I think it's actually lowering PUFA accumulation that Ray thinks is behind most benefits of CR.

    http://raypeat.com/articles/articles/iron-dangers.shtml
    "...A nutrition researcher in San Diego suspected that the life-extending effects of calorie restriction might be the result of a decreased intake of toxins. He removed the toxic heavy metals from foods, and found that the animals which ate a normal amount of food lived as long as the semi-starved animals. Recently, the iron content of food has been identified as the major life-shortening factor, rather than the calories."

    http://raypeat.com/articles/articles/fa ... ion3.shtml
    "...Several studies suggest that a high degree of unsaturation in the fats is fundamentally related to the aging process, since long lived species have a lower degree of unsaturation in their fats. Caloric restriction decreases the age-related accumulation of the fatty acids with 4 and 5 double bonds."

    http://raypeat.com/articles/articles/vitamin-e.shtml
    "...The carcinogenic properties of the polyunsaturated fats have been known for more than 50 years, as has the principle of extending the life span by restricted feeding. More recently several studies have demonstrated that the long lived species contain fewer highly unsaturated fats than the short lived species. Restriction of calories prevents the lipids in the brain, heart, and liver from becoming more unsaturated with aging. (Lee, et al., 1999; Laganiere, et al., 1993; Tacconi, et al., 1991; R. Patzelt-Wenczler, 1981.)"

    http://raypeat.com/articles/articles/un ... fats.shtml
    "...With aging, the highly peroxidizable fatty acids, arachidonic and docosahexaenoic acid, increase greatly in a variety of tissues, and lipid peroxidation increases with aging. Peroxidation slows mitochondrial respiration, lowering the metabolic rate. Caloric restriction slows the accumulation of the highly unsaturated fatty acids in mitochondria, and reduces peroxidation."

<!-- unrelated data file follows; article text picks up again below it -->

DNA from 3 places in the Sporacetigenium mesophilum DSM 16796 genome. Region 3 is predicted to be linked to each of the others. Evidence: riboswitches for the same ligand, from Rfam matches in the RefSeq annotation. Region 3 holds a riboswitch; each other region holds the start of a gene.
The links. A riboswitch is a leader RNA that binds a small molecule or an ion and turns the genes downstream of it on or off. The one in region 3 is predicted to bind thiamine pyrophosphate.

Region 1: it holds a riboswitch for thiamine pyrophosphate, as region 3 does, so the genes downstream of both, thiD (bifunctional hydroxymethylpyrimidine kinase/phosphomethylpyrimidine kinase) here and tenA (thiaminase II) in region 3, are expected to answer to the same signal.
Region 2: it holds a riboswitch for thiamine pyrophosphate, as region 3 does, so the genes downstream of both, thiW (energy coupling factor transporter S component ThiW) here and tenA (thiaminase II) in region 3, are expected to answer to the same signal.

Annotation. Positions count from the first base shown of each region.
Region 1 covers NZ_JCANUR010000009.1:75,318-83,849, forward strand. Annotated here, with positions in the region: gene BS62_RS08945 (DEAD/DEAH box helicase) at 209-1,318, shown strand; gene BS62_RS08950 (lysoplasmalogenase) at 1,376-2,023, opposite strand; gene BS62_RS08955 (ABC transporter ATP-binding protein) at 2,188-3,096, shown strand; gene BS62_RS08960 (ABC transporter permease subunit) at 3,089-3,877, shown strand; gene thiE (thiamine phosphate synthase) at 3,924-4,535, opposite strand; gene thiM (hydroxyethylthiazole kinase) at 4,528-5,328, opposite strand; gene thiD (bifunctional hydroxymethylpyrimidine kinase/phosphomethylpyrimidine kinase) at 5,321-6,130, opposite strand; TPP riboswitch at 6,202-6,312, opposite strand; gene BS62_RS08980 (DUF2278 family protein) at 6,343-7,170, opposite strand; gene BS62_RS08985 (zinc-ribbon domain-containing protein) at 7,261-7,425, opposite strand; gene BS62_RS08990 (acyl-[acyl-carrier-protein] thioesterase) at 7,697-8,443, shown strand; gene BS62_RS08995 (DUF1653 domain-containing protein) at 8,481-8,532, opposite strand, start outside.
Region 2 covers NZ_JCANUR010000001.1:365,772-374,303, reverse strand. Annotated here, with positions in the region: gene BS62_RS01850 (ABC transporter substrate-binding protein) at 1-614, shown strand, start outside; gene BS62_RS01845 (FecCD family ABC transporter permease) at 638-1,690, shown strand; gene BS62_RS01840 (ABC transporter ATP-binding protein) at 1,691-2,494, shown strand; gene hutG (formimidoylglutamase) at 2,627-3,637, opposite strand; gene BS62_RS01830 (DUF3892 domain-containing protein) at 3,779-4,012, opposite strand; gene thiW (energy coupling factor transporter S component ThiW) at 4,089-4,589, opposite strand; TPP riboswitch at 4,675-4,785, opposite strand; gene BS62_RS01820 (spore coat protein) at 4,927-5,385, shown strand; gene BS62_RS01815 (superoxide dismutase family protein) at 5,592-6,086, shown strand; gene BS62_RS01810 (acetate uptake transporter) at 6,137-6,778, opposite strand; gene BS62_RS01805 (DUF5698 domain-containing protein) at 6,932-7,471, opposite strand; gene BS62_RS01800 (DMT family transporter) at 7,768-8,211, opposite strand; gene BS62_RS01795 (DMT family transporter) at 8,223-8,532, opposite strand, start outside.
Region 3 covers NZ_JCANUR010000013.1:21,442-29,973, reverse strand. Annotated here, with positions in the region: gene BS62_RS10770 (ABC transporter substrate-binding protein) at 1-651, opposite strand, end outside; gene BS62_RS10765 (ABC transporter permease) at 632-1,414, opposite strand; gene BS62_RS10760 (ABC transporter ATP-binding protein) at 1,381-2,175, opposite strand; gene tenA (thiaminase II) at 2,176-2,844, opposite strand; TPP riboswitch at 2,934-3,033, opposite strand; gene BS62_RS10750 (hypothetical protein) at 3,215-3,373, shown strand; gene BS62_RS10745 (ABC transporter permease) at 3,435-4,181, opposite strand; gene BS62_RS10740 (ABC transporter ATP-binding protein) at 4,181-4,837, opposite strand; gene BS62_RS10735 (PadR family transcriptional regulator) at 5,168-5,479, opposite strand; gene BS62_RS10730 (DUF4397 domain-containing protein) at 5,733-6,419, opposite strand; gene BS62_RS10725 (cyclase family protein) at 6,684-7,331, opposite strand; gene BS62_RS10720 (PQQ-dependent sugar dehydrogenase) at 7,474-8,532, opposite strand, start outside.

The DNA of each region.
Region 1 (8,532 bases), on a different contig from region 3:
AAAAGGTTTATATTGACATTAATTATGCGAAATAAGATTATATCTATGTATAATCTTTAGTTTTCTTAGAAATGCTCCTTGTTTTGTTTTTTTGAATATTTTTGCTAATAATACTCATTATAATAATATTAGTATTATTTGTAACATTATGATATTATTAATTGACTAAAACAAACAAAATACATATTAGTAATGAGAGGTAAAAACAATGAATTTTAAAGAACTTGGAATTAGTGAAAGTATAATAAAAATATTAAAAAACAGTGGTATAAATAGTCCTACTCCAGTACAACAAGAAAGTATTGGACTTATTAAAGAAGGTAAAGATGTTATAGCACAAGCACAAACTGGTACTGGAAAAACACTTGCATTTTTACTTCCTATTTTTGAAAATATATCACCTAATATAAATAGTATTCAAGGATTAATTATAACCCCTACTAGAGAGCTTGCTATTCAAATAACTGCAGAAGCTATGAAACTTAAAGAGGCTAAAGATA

And of course this quote, in which it seems it is both the effects of restricting certain amino acids as well as the lower rate of PUFA accumulation that Peat favors.
    http://raypeat.com/articles/articles/gelatin.shtml
    "...Although Clive McKay's studies of life extension through caloric restriction were done in the 1930s, only a few studies have been done to find out which nutrients' restriction contributes most to extending the life span. Restricting toxic heavy metals, without restricting calories, produces about the same life-extending effect as caloric restriction. Restricting only tryptophan, or only cysteine, produces a greater extension of the life span than achieved in most of the studies of caloric restriction. How great would be the life-span extension if both tryptophan and cysteine were restricted at the same time? "